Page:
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Surprised about the lack of mention of Arsenals ticket price rise for the Barcelona match in this mornings mailbox. For those unaware Arsenals season ticket includes 7 cup games, Arsenal have in their wisdom viewed that as the 7th (already paid for) game is against Barcelona we have to pay an extra £10-£20. Or return the ticket.
Generally the Arsenal entries in the mailbox are from either end of the spectrum (Arsene is god/Arsene must go) hence the flip-flop appearance of Gooners depending on the most recent result. Most of us are actually somewhere in the middle – the excellent arseblog sums up the views of me and just about every Gooner I know and even he is saying what an own goal this is in driving a wedge between club and fans.
This has to be a Kroenke decision and it has to be asked why was (most of) the club sold to him?? He’s not a fan, he’s not after success, he’s there purely to make money. Fair enough in the business world but if the directors were fans and wanted to see the club to be successful in the future why sell to Kroenke?
I may not be the only one to write in about this, but Arsenal have just screwed over their fans.
Last night, the season ticket holders received an email telling them there’s going to be a surcharge on next year’s renewals because the Barcelona match is a Category A game. The massive price of a season ticket is based on there being a certain number of Category A games, and the upcoming shellacking by Barca means that total will be exceeded. Ergo, dear customer, pay the f**k up.
So what, you might say. The charge is in line with the terms and conditions of sale. But there is always something called “discretion”, and in this case the suits have callously failed to exercise it. They’ve taken a look at the enormous bank balance they’ve amassed by charging us ridiculous prices and not spending it on much and thought, “sod it, we’ll make another £1m.”
The only way the club could have handled this worse is if Kroenke had announced it from his own Scrooge McDuck-style money room while wearing a Spurs shirt and a Piers Morgan mask. There’s no question it’s a PR own goal, coming as it does after announcements on frozen renewal prices, on the back of another parsimonious transfer window, with the club slipping in the league and, worst of all, at the same time as news broke that they were one of the clubs blocking the move to limit the price of away tickets (an issue Arsenal fans are affected by more than most, given our games are always in the top pricing bracket of the clubs they visit).
But this is more than just ham-fistedness and poor timing. When setting the pricing structure of the current season’s season tickets, everything pointed to the number of Category A games being exceeded. Our dismal run in Champions League knock outs had seen us drop into the second seedings, meaning that 1) a Cat A game vs one of Europe’s elite was always on the cards pre-Christmas and 2) finishing in 2nd in the group, and therefore being drawn against another of Europe’s elite, was the likeliest outcome. Basically, we’d have had to cause an upset or get very lucky with the draw to comply with the pricing structure. Put another way, Arsenal advertised a price for a season ticket that they basically knew would be false.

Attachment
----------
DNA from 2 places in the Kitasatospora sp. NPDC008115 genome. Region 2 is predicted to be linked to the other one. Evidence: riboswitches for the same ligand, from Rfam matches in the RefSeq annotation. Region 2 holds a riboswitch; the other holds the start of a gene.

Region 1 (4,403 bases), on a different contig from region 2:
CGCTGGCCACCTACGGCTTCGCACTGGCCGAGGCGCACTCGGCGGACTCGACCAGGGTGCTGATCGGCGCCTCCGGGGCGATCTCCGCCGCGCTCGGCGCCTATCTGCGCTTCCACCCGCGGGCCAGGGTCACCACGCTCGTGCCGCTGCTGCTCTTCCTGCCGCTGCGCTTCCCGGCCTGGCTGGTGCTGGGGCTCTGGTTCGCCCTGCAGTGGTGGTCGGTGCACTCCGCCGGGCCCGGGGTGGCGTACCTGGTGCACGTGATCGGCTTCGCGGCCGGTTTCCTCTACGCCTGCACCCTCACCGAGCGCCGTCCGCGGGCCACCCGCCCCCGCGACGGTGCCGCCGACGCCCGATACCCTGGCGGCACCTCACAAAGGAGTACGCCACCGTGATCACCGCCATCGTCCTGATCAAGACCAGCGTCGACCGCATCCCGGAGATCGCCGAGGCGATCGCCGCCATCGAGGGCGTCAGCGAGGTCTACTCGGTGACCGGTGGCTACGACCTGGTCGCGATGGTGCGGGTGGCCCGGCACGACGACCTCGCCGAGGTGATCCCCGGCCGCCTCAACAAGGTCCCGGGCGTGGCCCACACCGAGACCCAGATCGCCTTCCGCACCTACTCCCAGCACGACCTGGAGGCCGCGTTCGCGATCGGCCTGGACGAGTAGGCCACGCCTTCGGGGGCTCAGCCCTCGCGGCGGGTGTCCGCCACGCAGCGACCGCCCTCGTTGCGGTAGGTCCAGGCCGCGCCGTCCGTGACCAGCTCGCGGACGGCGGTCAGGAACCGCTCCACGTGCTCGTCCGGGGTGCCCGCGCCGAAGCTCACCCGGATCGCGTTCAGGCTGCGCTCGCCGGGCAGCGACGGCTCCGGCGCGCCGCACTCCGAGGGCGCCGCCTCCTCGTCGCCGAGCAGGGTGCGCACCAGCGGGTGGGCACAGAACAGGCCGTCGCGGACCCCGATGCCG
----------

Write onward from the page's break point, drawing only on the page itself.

Putting to one side the fury/embarrassment over our decline in Europe being used as a tool by the club to make more money out of us, rather than drop its prices, or the fact our money doesn’t seem to serve an actual purpose at the club (Kroenke financing the construction of this huge stadium in LA makes me uneasy), I just hate how low-grade the club is. It’s basically Ryanair: disdainful attitude, hidden fees, and modified standards of what constitutes success.
But the major difference is if you’re that eager to avoid flying with that shower of pestilent sh*tlarks, you choose a different airline or holiday destination. Football fans – especially the ones with season tickets or in the insanely long queue for one – don’t, can’t, just choose a different club, or stop caring about their current one. Arsenal is like the only drug dealer in town, and us saps in the stands are the addicts, dependent on a product that we know all-too-well could be better.
It’s clear that while we care about glory on the field, the powers that be are motivated most by profit. My only hope is we can find a way of hitting Kroenke in the pocket without damaging the performances on the pitch. That means not refusing to go, or turning the atmosphere toxic, but boycotting concessions and not buying official merchandise. It all seems a bit meagre, but what else do us junkies have?
Will (Victoria Concordia Crescit, Hasta la Victoria Siempre) O’Doherty
I don’t want to write a mail moaning about this (I’ll do that pre match on Sunday), but I do want to talk about fan reaction.
For the most part, everyone appears to be infuriated by this. And rightly so, doesn’t matter if its £16 extra I have to find, it’s just a petty charge and the money they make from this (less then £1m which is f**k all for a top premier league side) surely cant be worth the ill feeling from supporters and negative press it will bring. But there were quite a few fans with the “if you don’t like it don’t go” attitude. I get told “you don’t go to the theatre if you cant afford it!”